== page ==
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Old 12-09-2012, 06:56 PM   #21
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Have you tried a different meter?
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Old 12-09-2012, 07:03 PM   #22
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Originally Posted by glamourpets View Post
The more stuff you turn on, the lower it drops. The defroster, for example seems to drop the voltage about 0.3volts. A smart charger should see the drop and turn up the alternator output. I'm not seeing that.
That's puzzling. The way to know for sure would be to put an ammeter in series with the battery.

Quote:
Also, I know an alternator will produce more power at higher RPMs. At highway speed, voltage is still low.

Derek
More amps at higher rpms, but even at idle it should charge adequately. The alternator is sized to maintain charge even when idling for long periods like police, soccer moms, etc.
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Old 12-10-2012, 12:12 AM   #23
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Define "voltage gauge", and why are you measuring at a cigarette lighter? Get a good meter and check at the battery, running and not running. Personally, I stick to fluke meters.
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Old 12-10-2012, 07:09 AM   #24
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Originally Posted by Bob Miller View Post
Sooooo the real question is "Why is my cars cigarette lighter output voltage reading low" correct?

Before answering here are a few points to consider:

1. If you plug the same gauge into the truck does it read higher? If not the gauge may be defective. I am not a fan of anything less than a "Voltminder" (voltminder.com) for accurately monitoring voltage at a plug connection.

2. You are saying "Cigarette Lighter". Most newer cars don't have a cigarette lighter but a "Power Outlet" or other similar name. These are not always the same as a cigarette lighter plug for 2 reasons: 1) They are not designed to withstand the heat generated by the end of a hot lighter element and, 2) As alternator voltage can spike up to well over 16 volts at startup, some (but not all) of these power outlets have the voltage limited/regulated/clamped to less than 13 volts to assure that you don't plug in an electronic device and damage it from over voltage. A look at your owners manual or a call to your dealer may provide more info on that possibility.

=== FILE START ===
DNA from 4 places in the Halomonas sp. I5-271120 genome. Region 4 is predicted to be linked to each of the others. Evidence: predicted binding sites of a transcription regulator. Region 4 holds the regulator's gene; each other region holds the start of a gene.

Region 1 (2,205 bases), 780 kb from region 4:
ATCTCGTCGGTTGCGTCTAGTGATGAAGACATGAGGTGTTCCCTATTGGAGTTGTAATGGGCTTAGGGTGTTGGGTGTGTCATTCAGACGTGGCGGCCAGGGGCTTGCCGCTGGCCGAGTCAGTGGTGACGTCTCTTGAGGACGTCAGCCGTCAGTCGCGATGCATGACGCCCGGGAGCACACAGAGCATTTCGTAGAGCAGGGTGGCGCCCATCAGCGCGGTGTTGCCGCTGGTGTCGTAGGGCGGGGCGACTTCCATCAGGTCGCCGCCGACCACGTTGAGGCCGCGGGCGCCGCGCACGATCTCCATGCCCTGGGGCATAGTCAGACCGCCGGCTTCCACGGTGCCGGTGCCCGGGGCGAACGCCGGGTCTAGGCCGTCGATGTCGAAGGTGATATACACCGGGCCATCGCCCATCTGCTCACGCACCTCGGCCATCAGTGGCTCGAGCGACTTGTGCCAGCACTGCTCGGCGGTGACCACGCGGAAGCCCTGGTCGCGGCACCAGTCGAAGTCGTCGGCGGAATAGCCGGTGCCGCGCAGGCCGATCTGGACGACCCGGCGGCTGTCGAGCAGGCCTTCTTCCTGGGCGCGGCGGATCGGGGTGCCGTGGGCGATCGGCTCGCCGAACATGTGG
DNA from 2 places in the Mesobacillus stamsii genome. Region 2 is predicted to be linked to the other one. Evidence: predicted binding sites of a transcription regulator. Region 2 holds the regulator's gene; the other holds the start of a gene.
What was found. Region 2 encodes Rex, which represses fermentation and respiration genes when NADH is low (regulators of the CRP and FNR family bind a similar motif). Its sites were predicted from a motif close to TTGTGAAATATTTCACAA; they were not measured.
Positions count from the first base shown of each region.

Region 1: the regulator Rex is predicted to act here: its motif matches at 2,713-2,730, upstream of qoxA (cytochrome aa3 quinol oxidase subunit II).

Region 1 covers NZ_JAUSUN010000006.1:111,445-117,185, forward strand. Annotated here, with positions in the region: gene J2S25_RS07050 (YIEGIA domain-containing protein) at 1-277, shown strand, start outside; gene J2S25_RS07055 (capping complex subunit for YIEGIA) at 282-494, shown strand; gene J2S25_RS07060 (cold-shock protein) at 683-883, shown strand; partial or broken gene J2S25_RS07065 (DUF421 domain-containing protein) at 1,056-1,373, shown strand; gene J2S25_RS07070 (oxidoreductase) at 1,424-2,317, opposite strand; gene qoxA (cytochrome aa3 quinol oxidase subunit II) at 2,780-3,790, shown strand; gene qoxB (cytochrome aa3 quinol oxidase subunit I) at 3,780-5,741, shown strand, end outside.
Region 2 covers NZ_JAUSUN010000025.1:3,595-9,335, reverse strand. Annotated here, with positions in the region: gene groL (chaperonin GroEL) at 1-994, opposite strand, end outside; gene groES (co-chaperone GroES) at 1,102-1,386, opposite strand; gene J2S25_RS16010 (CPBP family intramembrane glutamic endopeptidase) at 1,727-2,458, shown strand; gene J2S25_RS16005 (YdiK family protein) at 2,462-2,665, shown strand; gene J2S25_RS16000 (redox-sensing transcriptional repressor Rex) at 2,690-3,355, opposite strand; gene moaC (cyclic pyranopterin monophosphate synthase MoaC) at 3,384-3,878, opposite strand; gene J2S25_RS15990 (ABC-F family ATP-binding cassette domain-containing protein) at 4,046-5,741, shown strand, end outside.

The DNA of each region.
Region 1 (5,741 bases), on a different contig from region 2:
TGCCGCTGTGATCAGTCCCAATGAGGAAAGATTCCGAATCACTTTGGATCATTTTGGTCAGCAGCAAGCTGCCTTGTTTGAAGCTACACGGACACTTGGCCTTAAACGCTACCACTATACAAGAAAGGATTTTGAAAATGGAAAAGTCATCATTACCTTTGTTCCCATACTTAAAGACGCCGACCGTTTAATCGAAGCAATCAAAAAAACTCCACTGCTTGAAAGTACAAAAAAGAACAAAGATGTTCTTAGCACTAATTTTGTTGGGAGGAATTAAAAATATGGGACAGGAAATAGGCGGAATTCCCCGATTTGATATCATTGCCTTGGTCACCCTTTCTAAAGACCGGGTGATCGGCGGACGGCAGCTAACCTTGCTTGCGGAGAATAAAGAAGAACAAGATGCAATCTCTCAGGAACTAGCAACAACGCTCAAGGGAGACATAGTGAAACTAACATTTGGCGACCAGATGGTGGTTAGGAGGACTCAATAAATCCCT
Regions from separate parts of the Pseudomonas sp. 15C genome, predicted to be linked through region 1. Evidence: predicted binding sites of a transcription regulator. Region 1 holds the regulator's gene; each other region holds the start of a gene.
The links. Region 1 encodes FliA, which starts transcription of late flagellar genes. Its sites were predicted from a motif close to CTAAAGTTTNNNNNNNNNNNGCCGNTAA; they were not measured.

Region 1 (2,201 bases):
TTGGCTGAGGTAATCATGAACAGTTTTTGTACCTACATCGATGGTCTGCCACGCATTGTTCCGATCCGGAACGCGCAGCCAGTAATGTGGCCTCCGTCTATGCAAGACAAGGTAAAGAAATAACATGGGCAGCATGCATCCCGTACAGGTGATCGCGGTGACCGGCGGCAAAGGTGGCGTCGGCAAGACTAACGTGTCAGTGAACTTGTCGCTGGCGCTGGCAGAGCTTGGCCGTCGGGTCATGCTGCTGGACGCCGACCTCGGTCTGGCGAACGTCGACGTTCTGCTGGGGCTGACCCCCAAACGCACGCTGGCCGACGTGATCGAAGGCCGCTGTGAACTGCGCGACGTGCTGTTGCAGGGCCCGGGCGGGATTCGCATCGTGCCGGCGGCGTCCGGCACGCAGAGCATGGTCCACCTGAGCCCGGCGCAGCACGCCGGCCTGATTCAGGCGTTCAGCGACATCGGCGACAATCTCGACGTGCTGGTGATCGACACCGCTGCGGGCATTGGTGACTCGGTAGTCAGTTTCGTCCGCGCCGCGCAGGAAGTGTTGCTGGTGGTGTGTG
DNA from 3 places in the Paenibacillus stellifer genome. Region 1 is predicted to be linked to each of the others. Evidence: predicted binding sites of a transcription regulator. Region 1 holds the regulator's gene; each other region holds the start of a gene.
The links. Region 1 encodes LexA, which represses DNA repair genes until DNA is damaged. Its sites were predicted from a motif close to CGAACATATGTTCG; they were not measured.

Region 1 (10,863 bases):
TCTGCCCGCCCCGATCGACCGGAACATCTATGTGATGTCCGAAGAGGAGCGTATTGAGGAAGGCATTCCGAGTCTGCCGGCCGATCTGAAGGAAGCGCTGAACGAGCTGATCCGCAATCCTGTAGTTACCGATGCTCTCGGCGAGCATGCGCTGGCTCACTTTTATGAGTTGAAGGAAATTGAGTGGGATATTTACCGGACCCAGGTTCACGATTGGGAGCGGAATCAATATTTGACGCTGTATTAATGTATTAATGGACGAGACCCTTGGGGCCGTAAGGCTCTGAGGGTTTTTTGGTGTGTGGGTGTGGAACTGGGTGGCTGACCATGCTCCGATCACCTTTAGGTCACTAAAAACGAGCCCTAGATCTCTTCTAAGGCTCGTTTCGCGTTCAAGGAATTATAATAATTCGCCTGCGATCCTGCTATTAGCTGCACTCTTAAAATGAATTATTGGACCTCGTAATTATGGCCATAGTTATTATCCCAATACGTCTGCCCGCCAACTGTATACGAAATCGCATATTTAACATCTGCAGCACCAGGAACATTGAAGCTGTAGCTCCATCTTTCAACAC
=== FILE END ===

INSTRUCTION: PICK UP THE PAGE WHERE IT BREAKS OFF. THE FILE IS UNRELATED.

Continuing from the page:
The gauge reads between 13.7 volts and 14.1 volts in the truck when the truck is running. The fluctuation is influenced by acessories turned on and engine RPM. This, to me, is normal. The car readings are significantly lower. Its the low readings that are of issue.

For what its worth, you cannot currently buy voltminders. If you click the buy it now button you can get more details.

Jared, if you would like to hide under the hood while I drive so we get better readings, I'm all for it. Just don't hold me responsible if you die during the process. A cigarette lighter gauge is imperfect, but it can give you readings on the go. Some fluctuations are normal. Battery charge, rpms, and acessories turned on have their influences.

If the alternator is failing, and only producing a portion of its rated capacity, that's a concern. If the alternator is ok but the voltage is filtered, that's good news. Anybody want to take bets on whether I arrive at xmas dinner by tow truck?

Derek
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Old 12-10-2012, 07:58 AM   #25
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Nearly any automotive garage has a "meter" they can use to test your alternator and battery in about 5 minutes.

It's got an amperage meter they put in series with the positive cable to your battery and a HUGE adjustable load so they can watch your alternator in action.

It might be $15 or so to have them tell you what's going on using science!!!
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Old 12-10-2012, 11:03 AM   #26
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Originally Posted by Jared J View Post
Define "voltage gauge", and why are you measuring at a cigarette lighter? Get a good meter and check at the battery, running and not running. Personally, I stick to fluke meters.
Fluke meters are just a bit expensive. I might also add that they are named very ironically.
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Old 12-10-2012, 09:34 PM   #27
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Have you tried a different meter?
X2....

Or a different point of measuring your voltage other than the cigarette lighter?

Francesca
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Old 12-10-2012, 10:16 PM   #28
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Oh boy....